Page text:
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Manufacturers Index - Evansville Arbor Press Co.

Evansville Arbor Press Co.
Evansville, IN, U.S.A.
Manufacturer Class: Metal Working Machinery

Last Modified: Oct 5 2019 8:26AM by Jeff_Joslin
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Gardner T. Eames had already founded what had become Atlas Press Co. and then lost control of that business. In or a bit before 1919, he established a new business, Kalamazoo Arbor Press Co. He soon relocated the business to Evansville, Indiana, and incorporated it as the Evansville Arbor Press Co. For at least two decades Eames had been manufacturing a drill grinder and it seems that he retained the rights to that product when he left Atlas Press, as it was then manufactured by Evansville Arbor Press. By 1921 Evansville Arbor Press had been granted a couple of patents on "mandrel presses" was advertising that they made a full line of presses, where the smaller presses were of the traditional goose-neck type and the larger presses were a three-rod type.

Based on ads and articles in trade magazines, the company survived into 1923 but all trace of the company disappears after that year.

Information Sources

  • A search failed to turn up any mentions of Kalamazoo Arbor Press Co. except for mentions that the company of that name had become the Evansville Arbor Press Co.
  • 1919-10-23 The Iron Trade Review. "Evansville, Ind.—The Evansville Arbor Press Co. recently was incorporated with $50,000 capital to manufacture machinery and machine tools, by W. H. McCurdy, Joseph B. Graham, G. T. Eames, John O. Davis and William P. Rus."
  • 1919-11-06 The Iron Trade Review.
    Business Changes Recently Announced—WHEN G. T. Eames decided to remove his business to Evansville, Ind., from Kalamazoo, Mich., he changed his company's name from the Kalamazoo Arbor Press Co. to the Evansville Arbor Press Co. It manufactures quadruple compound mandrel presses as well as twist drill grinders. At Evansville a stock company was formed with $50,000 capital; Mr. Eames is president; William P. Rus, vice president, and J. J. Reinhard, secretary and treasurer. A factory, 68 x 150 feet, has been established at 112 Pine street and considerable new equipment has been installed to supplement the machinery brought from Kalamazoo. Others interested in the company are: W. H. McCurdy of the Hercules Co., J. B. Graham of the Graham Glass Co., and John O. Davis, president of the Old State National Bank.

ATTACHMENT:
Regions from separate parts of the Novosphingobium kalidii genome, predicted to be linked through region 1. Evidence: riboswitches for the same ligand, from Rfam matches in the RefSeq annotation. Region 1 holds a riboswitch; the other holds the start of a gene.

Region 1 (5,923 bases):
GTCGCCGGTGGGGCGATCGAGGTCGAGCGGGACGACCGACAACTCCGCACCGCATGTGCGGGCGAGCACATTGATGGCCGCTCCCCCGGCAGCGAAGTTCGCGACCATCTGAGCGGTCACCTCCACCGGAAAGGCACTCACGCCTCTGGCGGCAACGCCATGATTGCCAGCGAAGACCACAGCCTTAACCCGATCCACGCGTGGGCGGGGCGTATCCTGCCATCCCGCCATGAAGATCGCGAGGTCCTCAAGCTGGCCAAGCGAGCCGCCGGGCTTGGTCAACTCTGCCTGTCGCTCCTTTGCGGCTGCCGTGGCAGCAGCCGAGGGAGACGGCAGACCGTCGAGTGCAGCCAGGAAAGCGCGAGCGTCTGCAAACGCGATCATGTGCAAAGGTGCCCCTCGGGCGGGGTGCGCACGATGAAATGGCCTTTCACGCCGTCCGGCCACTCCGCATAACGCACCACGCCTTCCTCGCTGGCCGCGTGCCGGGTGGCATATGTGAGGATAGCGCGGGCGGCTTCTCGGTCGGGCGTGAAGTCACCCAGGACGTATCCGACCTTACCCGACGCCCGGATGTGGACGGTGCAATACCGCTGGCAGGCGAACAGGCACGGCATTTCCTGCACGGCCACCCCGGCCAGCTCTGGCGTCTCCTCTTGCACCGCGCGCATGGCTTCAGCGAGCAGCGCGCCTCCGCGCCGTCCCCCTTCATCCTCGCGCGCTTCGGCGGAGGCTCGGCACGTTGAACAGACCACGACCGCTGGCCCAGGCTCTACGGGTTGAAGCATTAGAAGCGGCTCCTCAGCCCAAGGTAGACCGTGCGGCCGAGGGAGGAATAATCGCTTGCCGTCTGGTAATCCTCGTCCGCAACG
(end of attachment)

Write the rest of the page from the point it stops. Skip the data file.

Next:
• 1920-12-01 The Commercial Vehicle.

    Evansville Arbor Press

    A COMBINATION of four or five sizes is embodied in one in the Evansville arbor press, sold by the Fairbanks Co. This press has a heavily ribbed square base to sustain sufficient strain when pressure is applied.

    An auxiliary table combined with a rotary face plate, brings the work nearer the ram, a convenience for small or short work. A five-tooth ratchet, operating on a forty-eight tooth ratchet wheel, insures strength and short strokes when necessary.

    An auxiliary handle operates the second ratchet, thereby assuring a rapid movement of the ram. The compound feature is operated by means of the long powerful handle which moves the ram 1/16 in. at every stroke, giving about 30 tons pressure.

    An added feature is the second pawl which engages the lower side of the ratchet and holds all the power that has been gained after the stroke is completed. Model X-l, which has a 20-ton pressure, sells for $295, and X-2, with a 30-ton pressure, for $365.

  • June 1921 Belting, Transmission, Tools & Supplies has a full-page illustrated article, "The Evansville Arbor Press Co., Evansville, Ind., has recently completed its line of arbor presses and is now offering to the trade a complete line... The large presses are of the 3-rod type... and the smaller sizes are of the goose-neck design..."
  • American Machine and Tool Record, Vol. 22, No. 2, Aug. 1922. Pg. 20.